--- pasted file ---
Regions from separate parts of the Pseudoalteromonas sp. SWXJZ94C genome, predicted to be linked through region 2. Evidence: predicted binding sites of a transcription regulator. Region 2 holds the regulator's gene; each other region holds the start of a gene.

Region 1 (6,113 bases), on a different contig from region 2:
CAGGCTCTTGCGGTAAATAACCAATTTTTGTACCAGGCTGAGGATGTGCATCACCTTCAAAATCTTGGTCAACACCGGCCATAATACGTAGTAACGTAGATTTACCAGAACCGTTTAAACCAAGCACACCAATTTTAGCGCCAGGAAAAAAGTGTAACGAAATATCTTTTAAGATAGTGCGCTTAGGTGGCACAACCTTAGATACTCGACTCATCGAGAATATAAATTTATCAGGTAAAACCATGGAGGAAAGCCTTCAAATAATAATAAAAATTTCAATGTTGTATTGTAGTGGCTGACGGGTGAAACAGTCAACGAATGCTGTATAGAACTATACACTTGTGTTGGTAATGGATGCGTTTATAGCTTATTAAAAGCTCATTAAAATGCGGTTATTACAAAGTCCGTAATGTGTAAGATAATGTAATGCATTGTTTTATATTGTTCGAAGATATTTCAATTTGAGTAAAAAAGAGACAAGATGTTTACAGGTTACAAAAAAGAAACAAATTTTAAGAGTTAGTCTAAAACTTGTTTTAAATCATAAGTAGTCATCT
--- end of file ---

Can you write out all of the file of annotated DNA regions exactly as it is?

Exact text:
Regions from separate parts of the Pseudoalteromonas sp. SWXJZ94C genome, predicted to be linked through region 2. Evidence: predicted binding sites of a transcription regulator. Region 2 holds the regulator's gene; each other region holds the start of a gene.

Region 1 (6,113 bases), on a different contig from region 2:
CAGGCTCTTGCGGTAAATAACCAATTTTTGTACCAGGCTGAGGATGTGCATCACCTTCAAAATCTTGGTCAACACCGGCCATAATACGTAGTAACGTAGATTTACCAGAACCGTTTAAACCAAGCACACCAATTTTAGCGCCAGGAAAAAAGTGTAACGAAATATCTTTTAAGATAGTGCGCTTAGGTGGCACAACCTTAGATACTCGACTCATCGAGAATATAAATTTATCAGGTAAAACCATGGAGGAAAGCCTTCAAATAATAATAAAAATTTCAATGTTGTATTGTAGTGGCTGACGGGTGAAACAGTCAACGAATGCTGTATAGAACTATACACTTGTGTTGGTAATGGATGCGTTTATAGCTTATTAAAAGCTCATTAAAATGCGGTTATTACAAAGTCCGTAATGTGTAAGATAATGTAATGCATTGTTTTATATTGTTCGAAGATATTTCAATTTGAGTAAAAAAGAGACAAGATGTTTACAGGTTACAAAAAAGAAACAAATTTTAAGAGTTAGTCTAAAACTTGTTTTAAATCATAAGTAGTCATCT